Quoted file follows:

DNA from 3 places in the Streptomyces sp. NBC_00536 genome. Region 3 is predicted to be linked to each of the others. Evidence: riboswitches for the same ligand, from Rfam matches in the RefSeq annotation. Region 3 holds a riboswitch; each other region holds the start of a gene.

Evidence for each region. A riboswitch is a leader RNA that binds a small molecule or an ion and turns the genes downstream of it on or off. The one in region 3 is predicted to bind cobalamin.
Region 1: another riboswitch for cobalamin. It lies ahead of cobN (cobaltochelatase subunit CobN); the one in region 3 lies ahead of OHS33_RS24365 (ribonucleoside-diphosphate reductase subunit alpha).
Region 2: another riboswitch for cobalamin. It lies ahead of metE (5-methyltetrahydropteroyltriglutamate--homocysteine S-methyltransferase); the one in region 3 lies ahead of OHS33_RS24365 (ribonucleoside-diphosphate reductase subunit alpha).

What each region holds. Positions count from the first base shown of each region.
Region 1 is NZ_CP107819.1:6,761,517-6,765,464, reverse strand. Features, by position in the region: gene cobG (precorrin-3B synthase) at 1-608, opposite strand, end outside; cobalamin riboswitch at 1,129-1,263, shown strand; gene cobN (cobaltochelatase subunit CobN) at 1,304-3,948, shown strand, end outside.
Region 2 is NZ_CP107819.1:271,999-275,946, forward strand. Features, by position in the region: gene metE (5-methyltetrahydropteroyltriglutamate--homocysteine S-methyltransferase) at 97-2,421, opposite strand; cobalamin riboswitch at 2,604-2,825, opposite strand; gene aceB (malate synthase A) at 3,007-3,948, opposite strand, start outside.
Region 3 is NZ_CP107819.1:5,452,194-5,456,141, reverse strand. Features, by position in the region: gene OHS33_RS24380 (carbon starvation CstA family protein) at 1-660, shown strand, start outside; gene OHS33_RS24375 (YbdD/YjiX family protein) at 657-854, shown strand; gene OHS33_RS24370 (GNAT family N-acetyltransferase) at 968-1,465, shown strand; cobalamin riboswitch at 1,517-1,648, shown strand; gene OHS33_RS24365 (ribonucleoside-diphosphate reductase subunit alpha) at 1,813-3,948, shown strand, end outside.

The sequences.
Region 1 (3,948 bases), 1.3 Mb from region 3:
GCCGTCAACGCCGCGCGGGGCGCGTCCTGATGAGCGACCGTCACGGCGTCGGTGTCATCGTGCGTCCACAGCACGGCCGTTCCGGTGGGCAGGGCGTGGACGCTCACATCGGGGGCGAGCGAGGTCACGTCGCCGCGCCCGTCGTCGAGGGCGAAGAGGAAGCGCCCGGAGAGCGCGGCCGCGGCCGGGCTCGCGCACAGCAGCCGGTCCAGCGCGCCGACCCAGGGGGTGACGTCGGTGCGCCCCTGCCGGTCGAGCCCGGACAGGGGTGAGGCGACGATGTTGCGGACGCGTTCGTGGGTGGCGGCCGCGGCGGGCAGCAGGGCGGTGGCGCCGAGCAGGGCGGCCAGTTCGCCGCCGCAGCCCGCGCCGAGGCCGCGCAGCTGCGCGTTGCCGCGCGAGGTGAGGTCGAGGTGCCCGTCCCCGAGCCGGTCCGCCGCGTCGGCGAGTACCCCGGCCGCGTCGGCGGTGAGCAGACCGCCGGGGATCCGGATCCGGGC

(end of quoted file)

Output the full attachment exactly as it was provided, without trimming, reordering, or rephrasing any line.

DNA from 3 places in the Streptomyces sp. NBC_00536 genome. Region 3 is predicted to be linked to each of the others. Evidence: riboswitches for the same ligand, from Rfam matches in the RefSeq annotation. Region 3 holds a riboswitch; each other region holds the start of a gene.

Evidence for each region. A riboswitch is a leader RNA that binds a small molecule or an ion and turns the genes downstream of it on or off. The one in region 3 is predicted to bind cobalamin.
Region 1: another riboswitch for cobalamin. It lies ahead of cobN (cobaltochelatase subunit CobN); the one in region 3 lies ahead of OHS33_RS24365 (ribonucleoside-diphosphate reductase subunit alpha).
Region 2: another riboswitch for cobalamin. It lies ahead of metE (5-methyltetrahydropteroyltriglutamate--homocysteine S-methyltransferase); the one in region 3 lies ahead of OHS33_RS24365 (ribonucleoside-diphosphate reductase subunit alpha).

What each region holds. Positions count from the first base shown of each region.
Region 1 is NZ_CP107819.1:6,761,517-6,765,464, reverse strand. Features, by position in the region: gene cobG (precorrin-3B synthase) at 1-608, opposite strand, end outside; cobalamin riboswitch at 1,129-1,263, shown strand; gene cobN (cobaltochelatase subunit CobN) at 1,304-3,948, shown strand, end outside.
Region 2 is NZ_CP107819.1:271,999-275,946, forward strand. Features, by position in the region: gene metE (5-methyltetrahydropteroyltriglutamate--homocysteine S-methyltransferase) at 97-2,421, opposite strand; cobalamin riboswitch at 2,604-2,825, opposite strand; gene aceB (malate synthase A) at 3,007-3,948, opposite strand, start outside.
Region 3 is NZ_CP107819.1:5,452,194-5,456,141, reverse strand. Features, by position in the region: gene OHS33_RS24380 (carbon starvation CstA family protein) at 1-660, shown strand, start outside; gene OHS33_RS24375 (YbdD/YjiX family protein) at 657-854, shown strand; gene OHS33_RS24370 (GNAT family N-acetyltransferase) at 968-1,465, shown strand; cobalamin riboswitch at 1,517-1,648, shown strand; gene OHS33_RS24365 (ribonucleoside-diphosphate reductase subunit alpha) at 1,813-3,948, shown strand, end outside.

The sequences.
Region 1 (3,948 bases), 1.3 Mb from region 3:
GCCGTCAACGCCGCGCGGGGCGCGTCCTGATGAGCGACCGTCACGGCGTCGGTGTCATCGTGCGTCCACAGCACGGCCGTTCCGGTGGGCAGGGCGTGGACGCTCACATCGGGGGCGAGCGAGGTCACGTCGCCGCGCCCGTCGTCGAGGGCGAAGAGGAAGCGCCCGGAGAGCGCGGCCGCGGCCGGGCTCGCGCACAGCAGCCGGTCCAGCGCGCCGACCCAGGGGGTGACGTCGGTGCGCCCCTGCCGGTCGAGCCCGGACAGGGGTGAGGCGACGATGTTGCGGACGCGTTCGTGGGTGGCGGCCGCGGCGGGCAGCAGGGCGGTGGCGCCGAGCAGGGCGGCCAGTTCGCCGCCGCAGCCCGCGCCGAGGCCGCGCAGCTGCGCGTTGCCGCGCGAGGTGAGGTCGAGGTGCCCGTCCCCGAGCCGGTCCGCCGCGTCGGCGAGTACCCCGGCCGCGTCGGCGGTGAGCAGACCGCCGGGGATCCGGATCCGGGC